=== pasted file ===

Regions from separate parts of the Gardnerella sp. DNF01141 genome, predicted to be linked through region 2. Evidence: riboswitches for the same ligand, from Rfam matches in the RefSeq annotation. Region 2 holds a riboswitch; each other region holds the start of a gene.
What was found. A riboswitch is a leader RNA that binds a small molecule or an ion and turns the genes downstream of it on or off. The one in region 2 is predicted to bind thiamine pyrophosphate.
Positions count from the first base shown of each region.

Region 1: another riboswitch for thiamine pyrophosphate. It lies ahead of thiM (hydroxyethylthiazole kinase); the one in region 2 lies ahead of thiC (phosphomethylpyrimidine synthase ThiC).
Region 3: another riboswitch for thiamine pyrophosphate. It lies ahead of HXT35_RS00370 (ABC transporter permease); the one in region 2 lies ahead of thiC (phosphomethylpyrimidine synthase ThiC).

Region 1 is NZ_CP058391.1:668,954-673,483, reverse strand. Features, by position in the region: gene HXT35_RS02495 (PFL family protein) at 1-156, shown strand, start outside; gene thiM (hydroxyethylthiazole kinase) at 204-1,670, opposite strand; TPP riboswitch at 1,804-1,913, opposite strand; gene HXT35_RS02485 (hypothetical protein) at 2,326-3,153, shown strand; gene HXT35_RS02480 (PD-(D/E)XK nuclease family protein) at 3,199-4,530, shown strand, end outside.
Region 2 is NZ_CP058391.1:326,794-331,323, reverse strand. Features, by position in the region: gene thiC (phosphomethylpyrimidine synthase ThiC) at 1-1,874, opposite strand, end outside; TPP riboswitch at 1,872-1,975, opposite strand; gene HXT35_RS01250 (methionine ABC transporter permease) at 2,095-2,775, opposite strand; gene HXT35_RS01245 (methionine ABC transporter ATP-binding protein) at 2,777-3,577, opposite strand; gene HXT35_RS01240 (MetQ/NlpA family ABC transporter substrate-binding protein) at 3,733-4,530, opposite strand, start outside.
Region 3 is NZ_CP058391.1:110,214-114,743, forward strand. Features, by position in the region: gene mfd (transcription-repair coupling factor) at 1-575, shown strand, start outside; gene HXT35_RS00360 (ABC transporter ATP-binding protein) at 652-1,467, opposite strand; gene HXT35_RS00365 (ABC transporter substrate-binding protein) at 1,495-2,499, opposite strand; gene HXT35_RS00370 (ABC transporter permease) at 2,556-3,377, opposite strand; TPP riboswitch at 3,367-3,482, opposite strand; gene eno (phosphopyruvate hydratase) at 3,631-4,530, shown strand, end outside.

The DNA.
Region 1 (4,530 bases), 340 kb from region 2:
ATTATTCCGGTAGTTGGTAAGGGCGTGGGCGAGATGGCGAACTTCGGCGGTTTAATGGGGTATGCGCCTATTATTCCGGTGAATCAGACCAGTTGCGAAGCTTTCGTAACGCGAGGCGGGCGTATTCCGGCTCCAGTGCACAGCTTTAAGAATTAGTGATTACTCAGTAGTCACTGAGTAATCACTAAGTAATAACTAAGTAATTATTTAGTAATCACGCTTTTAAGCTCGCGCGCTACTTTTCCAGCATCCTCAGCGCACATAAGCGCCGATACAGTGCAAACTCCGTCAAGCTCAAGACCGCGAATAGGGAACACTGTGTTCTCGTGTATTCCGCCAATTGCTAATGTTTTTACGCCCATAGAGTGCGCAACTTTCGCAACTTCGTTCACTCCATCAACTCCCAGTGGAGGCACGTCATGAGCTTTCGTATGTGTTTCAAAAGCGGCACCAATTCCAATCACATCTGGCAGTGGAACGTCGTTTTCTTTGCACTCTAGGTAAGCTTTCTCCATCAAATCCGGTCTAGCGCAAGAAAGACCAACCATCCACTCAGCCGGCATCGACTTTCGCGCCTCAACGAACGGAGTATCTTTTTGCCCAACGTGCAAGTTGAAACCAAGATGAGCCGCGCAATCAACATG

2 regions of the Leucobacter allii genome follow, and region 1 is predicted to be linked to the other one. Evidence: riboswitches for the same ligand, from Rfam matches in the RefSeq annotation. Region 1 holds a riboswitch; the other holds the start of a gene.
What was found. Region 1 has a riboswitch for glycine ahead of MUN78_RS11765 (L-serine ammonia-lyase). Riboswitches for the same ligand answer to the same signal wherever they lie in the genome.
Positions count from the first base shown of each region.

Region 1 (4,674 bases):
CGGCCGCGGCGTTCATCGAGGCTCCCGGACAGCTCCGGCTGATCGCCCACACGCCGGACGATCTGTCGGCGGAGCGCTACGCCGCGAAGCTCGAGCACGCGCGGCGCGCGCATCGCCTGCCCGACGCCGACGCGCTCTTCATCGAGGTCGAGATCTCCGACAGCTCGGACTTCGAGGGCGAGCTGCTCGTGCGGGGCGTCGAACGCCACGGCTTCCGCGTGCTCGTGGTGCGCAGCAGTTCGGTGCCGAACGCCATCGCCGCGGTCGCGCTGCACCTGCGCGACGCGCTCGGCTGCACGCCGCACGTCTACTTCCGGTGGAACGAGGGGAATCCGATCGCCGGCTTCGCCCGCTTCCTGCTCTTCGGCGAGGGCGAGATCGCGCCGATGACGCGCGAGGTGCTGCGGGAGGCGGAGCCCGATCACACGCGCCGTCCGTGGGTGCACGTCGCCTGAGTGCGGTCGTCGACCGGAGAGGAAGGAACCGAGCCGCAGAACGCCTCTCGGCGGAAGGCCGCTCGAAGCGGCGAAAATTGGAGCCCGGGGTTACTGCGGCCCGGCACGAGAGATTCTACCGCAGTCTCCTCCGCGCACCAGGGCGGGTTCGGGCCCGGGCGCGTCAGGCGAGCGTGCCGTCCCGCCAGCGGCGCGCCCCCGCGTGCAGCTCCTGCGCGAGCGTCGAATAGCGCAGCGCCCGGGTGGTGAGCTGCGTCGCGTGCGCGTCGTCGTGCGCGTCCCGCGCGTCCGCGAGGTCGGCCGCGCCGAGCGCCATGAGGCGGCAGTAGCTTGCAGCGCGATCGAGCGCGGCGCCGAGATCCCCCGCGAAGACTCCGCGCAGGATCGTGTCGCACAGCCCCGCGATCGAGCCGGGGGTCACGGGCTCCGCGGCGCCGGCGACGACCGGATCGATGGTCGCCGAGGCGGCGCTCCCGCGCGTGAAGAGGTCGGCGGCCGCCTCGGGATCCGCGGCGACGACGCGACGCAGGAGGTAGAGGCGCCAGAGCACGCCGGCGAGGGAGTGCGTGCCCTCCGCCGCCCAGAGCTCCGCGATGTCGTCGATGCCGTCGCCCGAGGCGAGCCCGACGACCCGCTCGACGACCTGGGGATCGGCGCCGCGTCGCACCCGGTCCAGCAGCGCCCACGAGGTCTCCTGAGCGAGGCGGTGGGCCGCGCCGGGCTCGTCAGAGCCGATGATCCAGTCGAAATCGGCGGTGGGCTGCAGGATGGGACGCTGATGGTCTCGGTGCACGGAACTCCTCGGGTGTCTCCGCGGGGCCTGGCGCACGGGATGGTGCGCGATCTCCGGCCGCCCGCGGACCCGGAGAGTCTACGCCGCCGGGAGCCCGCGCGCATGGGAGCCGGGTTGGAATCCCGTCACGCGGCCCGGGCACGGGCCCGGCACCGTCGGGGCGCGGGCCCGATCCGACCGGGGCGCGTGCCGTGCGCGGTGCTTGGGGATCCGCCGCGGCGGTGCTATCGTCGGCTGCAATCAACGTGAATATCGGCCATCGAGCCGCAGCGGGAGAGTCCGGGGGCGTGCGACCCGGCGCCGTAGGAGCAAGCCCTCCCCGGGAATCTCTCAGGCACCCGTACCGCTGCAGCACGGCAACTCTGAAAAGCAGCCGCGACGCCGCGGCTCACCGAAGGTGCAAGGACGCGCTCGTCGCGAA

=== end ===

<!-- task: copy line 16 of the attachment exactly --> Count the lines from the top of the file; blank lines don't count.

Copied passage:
CGGCCGCGGCGTTCATCGAGGCTCCCGGACAGCTCCGGCTGATCGCCCACACGCCGGACGATCTGTCGGCGGAGCGCTACGCCGCGAAGCTCGAGCACGCGCGGCGCGCGCATCGCCTGCCCGACGCCGACGCGCTCTTCATCGAGGTCGAGATCTCCGACAGCTCGGACTTCGAGGGCGAGCTGCTCGTGCGGGGCGTCGAACGCCACGGCTTCCGCGTGCTCGTGGTGCGCAGCAGTTCGGTGCCGAACGCCATCGCCGCGGTCGCGCTGCACCTGCGCGACGCGCTCGGCTGCACGCCGCACGTCTACTTCCGGTGGAACGAGGGGAATCCGATCGCCGGCTTCGCCCGCTTCCTGCTCTTCGGCGAGGGCGAGATCGCGCCGATGACGCGCGAGGTGCTGCGGGAGGCGGAGCCCGATCACACGCGCCGTCCGTGGGTGCACGTCGCCTGAGTGCGGTCGTCGACCGGAGAGGAAGGAACCGAGCCGCAGAACGCCTCTCGGCGGAAGGCCGCTCGAAGCGGCGAAAATTGGAGCCCGGGGTTACTGCGGCCCGGCACGAGAGATTCTACCGCAGTCTCCTCCGCGCACCAGGGCGGGTTCGGGCCCGGGCGCGTCAGGCGAGCGTGCCGTCCCGCCAGCGGCGCGCCCCCGCGTGCAGCTCCTGCGCGAGCGTCGAATAGCGCAGCGCCCGGGTGGTGAGCTGCGTCGCGTGCGCGTCGTCGTGCGCGTCCCGCGCGTCCGCGAGGTCGGCCGCGCCGAGCGCCATGAGGCGGCAGTAGCTTGCAGCGCGATCGAGCGCGGCGCCGAGATCCCCCGCGAAGACTCCGCGCAGGATCGTGTCGCACAGCCCCGCGATCGAGCCGGGGGTCACGGGCTCCGCGGCGCCGGCGACGACCGGATCGATGGTCGCCGAGGCGGCGCTCCCGCGCGTGAAGAGGTCGGCGGCCGCCTCGGGATCCGCGGCGACGACGCGACGCAGGAGGTAGAGGCGCCAGAGCACGCCGGCGAGGGAGTGCGTGCCCTCCGCCGCCCAGAGCTCCGCGATGTCGTCGATGCCGTCGCCCGAGGCGAGCCCGACGACCCGCTCGACGACCTGGGGATCGGCGCCGCGTCGCACCCGGTCCAGCAGCGCCCACGAGGTCTCCTGAGCGAGGCGGTGGGCCGCGCCGGGCTCGTCAGAGCCGATGATCCAGTCGAAATCGGCGGTGGGCTGCAGGATGGGACGCTGATGGTCTCGGTGCACGGAACTCCTCGGGTGTCTCCGCGGGGCCTGGCGCACGGGATGGTGCGCGATCTCCGGCCGCCCGCGGACCCGGAGAGTCTACGCCGCCGGGAGCCCGCGCGCATGGGAGCCGGGTTGGAATCCCGTCACGCGGCCCGGGCACGGGCCCGGCACCGTCGGGGCGCGGGCCCGATCCGACCGGGGCGCGTGCCGTGCGCGGTGCTTGGGGATCCGCCGCGGCGGTGCTATCGTCGGCTGCAATCAACGTGAATATCGGCCATCGAGCCGCAGCGGGAGAGTCCGGGGGCGTGCGACCCGGCGCCGTAGGAGCAAGCCCTCCCCGGGAATCTCTCAGGCACCCGTACCGCTGCAGCACGGCAACTCTGAAAAGCAGCCGCGACGCCGCGGCTCACCGAAGGTGCAAGGACGCGCTCGTCGCGAA